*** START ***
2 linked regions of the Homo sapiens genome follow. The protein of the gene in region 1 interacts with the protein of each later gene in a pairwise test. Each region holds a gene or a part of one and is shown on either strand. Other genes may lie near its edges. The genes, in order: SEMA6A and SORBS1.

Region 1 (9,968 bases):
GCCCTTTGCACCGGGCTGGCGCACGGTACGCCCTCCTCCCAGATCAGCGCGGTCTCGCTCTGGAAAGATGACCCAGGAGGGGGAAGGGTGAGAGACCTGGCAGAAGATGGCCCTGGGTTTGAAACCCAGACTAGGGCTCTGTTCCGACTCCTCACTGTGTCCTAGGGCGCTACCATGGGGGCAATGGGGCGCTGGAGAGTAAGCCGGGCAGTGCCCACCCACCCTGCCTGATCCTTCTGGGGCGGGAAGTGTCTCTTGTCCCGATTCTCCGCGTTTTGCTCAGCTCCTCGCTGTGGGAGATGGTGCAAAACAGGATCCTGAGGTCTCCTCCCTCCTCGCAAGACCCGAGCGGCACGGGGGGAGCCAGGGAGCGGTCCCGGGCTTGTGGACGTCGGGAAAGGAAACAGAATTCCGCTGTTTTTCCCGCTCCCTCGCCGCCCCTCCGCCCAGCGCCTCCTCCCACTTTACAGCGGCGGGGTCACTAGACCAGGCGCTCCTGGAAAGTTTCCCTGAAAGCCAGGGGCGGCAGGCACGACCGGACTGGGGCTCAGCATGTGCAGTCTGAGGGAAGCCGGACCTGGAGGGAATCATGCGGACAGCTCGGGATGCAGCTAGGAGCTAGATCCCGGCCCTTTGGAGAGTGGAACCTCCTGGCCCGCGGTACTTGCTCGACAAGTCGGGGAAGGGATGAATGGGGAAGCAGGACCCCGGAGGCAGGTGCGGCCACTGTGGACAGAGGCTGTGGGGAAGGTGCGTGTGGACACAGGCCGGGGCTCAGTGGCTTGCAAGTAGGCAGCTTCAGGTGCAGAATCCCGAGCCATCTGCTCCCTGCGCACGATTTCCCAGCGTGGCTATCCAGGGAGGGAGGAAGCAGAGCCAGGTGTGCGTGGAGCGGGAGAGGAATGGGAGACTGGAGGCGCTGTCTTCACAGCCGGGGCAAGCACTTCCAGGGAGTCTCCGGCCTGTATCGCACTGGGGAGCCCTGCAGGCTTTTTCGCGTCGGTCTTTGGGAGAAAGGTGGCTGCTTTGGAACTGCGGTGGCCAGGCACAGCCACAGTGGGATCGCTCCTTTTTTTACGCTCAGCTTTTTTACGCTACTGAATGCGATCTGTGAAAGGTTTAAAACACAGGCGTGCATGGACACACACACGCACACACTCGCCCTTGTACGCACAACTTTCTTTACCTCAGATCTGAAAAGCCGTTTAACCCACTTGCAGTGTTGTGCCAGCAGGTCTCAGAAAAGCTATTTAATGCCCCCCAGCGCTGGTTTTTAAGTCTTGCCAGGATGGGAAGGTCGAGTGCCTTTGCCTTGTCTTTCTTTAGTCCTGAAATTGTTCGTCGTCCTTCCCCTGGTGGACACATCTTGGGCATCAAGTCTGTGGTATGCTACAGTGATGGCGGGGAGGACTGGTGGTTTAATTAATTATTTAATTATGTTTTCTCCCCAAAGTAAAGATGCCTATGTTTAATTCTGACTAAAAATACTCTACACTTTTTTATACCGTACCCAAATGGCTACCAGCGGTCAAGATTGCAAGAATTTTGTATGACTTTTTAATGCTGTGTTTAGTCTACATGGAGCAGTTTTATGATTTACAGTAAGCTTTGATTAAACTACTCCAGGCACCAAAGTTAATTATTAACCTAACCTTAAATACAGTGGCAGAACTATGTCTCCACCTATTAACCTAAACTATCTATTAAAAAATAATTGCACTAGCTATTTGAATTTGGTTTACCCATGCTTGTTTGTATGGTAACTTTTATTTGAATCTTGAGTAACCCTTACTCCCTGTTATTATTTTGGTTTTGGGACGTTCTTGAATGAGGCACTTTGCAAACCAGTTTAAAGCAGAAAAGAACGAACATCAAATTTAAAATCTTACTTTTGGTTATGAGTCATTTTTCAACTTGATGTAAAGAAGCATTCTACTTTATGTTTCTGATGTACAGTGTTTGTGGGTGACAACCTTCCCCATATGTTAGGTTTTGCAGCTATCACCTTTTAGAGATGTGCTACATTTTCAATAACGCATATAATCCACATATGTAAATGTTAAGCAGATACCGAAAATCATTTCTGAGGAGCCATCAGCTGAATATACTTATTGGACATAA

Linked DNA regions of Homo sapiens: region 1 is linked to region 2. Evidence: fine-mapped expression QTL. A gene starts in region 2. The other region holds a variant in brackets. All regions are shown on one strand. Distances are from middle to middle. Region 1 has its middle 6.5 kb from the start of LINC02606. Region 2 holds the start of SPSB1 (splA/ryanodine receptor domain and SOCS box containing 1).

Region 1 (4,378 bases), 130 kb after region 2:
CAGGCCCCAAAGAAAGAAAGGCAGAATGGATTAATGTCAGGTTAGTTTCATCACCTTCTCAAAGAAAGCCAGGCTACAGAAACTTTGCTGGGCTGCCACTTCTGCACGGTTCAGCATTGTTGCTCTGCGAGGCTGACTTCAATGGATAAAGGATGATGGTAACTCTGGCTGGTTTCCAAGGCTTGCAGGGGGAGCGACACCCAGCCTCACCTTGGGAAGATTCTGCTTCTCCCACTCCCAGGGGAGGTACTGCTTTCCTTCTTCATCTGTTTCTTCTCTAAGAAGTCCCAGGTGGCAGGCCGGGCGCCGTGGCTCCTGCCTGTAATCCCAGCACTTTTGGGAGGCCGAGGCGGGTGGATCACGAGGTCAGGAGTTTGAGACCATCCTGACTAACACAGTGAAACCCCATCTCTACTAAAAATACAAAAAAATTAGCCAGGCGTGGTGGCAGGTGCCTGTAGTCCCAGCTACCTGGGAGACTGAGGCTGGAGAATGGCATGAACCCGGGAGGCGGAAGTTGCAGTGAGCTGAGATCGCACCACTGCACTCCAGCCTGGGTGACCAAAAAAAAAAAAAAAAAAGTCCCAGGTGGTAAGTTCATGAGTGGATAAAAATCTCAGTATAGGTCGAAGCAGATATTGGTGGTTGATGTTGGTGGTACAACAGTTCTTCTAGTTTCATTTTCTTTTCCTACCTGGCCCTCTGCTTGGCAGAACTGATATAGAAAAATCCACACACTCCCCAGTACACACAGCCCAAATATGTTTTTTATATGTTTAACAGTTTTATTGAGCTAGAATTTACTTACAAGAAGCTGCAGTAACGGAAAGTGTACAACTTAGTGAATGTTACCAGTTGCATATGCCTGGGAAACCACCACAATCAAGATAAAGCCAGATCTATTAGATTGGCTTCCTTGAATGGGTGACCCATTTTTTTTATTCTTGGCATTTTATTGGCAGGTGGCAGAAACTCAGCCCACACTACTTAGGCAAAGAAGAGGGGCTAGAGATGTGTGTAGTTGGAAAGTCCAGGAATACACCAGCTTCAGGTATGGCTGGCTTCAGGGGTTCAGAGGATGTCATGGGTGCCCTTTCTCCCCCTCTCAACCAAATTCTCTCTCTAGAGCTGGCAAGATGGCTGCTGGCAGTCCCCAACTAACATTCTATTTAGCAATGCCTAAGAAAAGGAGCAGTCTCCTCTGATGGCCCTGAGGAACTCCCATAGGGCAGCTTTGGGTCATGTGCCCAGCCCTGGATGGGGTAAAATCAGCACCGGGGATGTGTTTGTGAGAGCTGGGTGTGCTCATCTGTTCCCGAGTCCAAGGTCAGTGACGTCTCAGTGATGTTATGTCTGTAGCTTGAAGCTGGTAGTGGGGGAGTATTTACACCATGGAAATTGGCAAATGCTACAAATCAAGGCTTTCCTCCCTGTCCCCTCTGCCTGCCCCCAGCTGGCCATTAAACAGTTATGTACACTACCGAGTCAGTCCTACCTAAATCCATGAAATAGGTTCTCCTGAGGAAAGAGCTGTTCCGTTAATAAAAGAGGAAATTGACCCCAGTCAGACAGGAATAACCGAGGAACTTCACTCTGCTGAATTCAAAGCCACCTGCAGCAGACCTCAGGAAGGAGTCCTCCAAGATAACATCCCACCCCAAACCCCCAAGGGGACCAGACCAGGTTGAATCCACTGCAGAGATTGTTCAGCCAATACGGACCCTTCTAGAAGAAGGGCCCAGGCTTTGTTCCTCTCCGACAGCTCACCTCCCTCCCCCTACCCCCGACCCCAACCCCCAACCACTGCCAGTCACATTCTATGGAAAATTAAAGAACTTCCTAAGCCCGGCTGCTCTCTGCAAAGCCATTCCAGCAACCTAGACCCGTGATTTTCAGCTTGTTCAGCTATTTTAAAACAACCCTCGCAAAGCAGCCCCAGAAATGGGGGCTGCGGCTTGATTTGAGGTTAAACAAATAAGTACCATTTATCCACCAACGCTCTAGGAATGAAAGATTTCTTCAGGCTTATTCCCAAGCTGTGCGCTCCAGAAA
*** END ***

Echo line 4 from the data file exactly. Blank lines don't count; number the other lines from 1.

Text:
Linked DNA regions of Homo sapiens: region 1 is linked to region 2. Evidence: fine-mapped expression QTL. A gene starts in region 2. The other region holds a variant in brackets. All regions are shown on one strand. Distances are from middle to middle. Region 1 has its middle 6.5 kb from the start of LINC02606. Region 2 holds the start of SPSB1 (splA/ryanodine receptor domain and SOCS box containing 1).